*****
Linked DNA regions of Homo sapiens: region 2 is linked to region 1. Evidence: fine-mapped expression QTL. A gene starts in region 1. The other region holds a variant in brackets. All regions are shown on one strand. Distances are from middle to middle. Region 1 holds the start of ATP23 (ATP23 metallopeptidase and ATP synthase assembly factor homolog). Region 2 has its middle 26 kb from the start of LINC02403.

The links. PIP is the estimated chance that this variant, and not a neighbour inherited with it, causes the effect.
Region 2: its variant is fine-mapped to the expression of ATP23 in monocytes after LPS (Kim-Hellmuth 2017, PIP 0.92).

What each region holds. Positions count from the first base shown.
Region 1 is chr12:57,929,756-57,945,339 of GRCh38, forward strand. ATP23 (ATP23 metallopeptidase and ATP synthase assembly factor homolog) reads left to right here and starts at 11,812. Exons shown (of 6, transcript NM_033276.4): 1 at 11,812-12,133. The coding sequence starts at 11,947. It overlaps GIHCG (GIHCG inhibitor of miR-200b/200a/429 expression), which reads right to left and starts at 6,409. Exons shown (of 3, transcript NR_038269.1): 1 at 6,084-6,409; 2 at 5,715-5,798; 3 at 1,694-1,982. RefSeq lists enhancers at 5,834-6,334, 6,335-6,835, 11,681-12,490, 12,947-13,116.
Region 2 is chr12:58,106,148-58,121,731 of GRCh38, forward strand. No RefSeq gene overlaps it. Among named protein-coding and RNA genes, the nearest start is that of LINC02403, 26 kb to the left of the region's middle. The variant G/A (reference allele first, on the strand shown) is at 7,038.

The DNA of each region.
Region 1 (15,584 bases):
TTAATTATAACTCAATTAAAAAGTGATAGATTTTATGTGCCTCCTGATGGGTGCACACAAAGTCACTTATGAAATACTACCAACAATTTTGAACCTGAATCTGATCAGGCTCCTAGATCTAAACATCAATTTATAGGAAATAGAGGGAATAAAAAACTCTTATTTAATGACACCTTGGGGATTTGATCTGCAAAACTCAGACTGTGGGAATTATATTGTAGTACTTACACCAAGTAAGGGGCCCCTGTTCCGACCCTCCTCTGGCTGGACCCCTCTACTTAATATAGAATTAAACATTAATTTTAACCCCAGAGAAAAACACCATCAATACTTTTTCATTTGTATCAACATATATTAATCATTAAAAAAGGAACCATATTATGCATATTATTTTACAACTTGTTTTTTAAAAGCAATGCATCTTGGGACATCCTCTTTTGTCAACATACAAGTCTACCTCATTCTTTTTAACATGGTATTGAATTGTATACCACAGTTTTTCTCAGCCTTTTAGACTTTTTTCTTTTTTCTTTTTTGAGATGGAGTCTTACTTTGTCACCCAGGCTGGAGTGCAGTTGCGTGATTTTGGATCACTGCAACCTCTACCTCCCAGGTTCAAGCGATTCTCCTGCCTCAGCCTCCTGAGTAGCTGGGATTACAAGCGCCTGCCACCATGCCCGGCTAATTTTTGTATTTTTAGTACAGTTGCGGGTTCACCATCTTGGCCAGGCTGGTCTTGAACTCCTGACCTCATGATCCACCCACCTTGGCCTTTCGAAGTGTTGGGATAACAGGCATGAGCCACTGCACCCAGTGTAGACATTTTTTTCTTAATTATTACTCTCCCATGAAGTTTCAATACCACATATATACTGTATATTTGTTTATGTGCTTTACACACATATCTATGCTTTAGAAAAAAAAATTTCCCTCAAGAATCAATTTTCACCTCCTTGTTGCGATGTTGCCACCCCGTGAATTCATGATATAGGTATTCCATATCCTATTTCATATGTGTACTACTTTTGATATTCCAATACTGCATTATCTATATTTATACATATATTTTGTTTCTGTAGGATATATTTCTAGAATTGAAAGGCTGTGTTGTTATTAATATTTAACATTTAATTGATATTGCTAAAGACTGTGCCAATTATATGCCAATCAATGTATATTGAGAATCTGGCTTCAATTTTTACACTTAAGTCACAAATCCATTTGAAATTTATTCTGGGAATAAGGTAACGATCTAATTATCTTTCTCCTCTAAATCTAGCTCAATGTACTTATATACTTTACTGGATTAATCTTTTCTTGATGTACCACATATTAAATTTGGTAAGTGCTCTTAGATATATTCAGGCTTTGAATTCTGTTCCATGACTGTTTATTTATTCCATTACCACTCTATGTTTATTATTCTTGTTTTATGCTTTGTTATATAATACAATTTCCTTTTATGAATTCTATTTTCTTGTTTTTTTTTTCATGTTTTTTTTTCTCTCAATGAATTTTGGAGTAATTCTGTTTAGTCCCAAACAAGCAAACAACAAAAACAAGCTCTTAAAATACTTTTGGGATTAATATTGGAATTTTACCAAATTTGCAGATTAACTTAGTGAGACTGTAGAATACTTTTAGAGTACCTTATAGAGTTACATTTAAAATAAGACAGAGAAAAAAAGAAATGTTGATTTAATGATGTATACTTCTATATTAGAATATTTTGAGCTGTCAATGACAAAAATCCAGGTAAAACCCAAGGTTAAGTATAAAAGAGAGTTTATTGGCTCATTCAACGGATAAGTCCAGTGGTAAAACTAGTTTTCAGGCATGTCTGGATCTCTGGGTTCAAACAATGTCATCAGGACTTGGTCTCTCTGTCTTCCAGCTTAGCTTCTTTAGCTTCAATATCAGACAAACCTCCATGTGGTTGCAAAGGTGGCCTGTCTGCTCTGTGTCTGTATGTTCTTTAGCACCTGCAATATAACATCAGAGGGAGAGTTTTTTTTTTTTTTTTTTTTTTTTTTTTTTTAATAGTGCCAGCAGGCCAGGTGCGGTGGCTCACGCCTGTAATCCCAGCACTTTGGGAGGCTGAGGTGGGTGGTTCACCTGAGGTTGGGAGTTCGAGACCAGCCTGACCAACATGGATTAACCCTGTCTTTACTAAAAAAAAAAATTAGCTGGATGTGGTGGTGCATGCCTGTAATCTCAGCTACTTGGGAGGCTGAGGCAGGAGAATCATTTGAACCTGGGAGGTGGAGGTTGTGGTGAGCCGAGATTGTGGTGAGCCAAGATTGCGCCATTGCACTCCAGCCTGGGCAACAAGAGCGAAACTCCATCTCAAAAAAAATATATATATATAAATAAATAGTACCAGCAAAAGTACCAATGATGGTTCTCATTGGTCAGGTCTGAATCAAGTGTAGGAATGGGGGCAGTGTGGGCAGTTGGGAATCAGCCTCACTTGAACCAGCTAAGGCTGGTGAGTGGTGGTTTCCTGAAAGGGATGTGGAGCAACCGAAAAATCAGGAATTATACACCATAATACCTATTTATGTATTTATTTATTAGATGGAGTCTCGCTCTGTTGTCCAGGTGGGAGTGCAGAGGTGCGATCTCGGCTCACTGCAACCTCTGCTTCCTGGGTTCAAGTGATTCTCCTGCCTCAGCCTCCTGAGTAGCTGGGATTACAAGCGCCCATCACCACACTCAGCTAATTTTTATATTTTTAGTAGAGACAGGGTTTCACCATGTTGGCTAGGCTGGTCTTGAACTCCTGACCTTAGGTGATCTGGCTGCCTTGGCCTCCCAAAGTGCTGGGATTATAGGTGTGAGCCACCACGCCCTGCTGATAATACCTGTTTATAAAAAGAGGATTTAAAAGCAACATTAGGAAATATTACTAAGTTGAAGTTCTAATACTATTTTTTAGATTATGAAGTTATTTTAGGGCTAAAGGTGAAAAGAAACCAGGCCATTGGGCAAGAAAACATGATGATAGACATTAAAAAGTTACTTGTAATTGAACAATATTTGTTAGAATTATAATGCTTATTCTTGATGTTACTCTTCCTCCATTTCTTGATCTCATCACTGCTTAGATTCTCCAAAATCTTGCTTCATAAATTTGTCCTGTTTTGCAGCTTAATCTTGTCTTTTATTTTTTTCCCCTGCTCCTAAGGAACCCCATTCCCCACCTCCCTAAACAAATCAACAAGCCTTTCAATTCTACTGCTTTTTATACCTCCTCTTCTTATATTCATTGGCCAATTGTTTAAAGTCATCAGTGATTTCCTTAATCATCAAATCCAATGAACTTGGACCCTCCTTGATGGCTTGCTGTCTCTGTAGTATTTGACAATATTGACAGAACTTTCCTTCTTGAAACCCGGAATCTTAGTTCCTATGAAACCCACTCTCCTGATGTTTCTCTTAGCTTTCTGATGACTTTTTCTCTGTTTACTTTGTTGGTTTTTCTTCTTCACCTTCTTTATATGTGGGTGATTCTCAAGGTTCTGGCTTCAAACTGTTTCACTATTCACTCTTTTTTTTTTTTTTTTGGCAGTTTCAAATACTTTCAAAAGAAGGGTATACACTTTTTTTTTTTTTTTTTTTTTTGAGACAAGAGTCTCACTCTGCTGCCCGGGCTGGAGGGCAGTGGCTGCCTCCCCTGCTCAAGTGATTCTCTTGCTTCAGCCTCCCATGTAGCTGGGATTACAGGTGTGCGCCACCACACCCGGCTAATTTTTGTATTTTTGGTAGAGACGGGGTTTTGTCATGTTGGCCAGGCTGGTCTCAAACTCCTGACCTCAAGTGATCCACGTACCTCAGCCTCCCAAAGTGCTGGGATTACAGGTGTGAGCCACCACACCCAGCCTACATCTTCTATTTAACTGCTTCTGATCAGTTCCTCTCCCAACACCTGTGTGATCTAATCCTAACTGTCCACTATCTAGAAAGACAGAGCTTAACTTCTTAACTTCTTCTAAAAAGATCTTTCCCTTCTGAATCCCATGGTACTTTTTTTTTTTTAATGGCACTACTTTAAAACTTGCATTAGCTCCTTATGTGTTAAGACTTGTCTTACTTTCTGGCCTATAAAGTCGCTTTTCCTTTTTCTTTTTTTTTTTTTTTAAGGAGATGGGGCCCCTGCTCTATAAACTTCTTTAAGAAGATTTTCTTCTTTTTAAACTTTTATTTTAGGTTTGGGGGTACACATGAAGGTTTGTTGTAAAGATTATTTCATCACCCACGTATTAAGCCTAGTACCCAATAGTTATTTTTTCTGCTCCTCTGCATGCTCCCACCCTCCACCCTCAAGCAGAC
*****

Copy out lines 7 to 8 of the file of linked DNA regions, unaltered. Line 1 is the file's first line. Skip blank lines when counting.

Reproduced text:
The DNA of each region.
Region 1 (15,584 bases):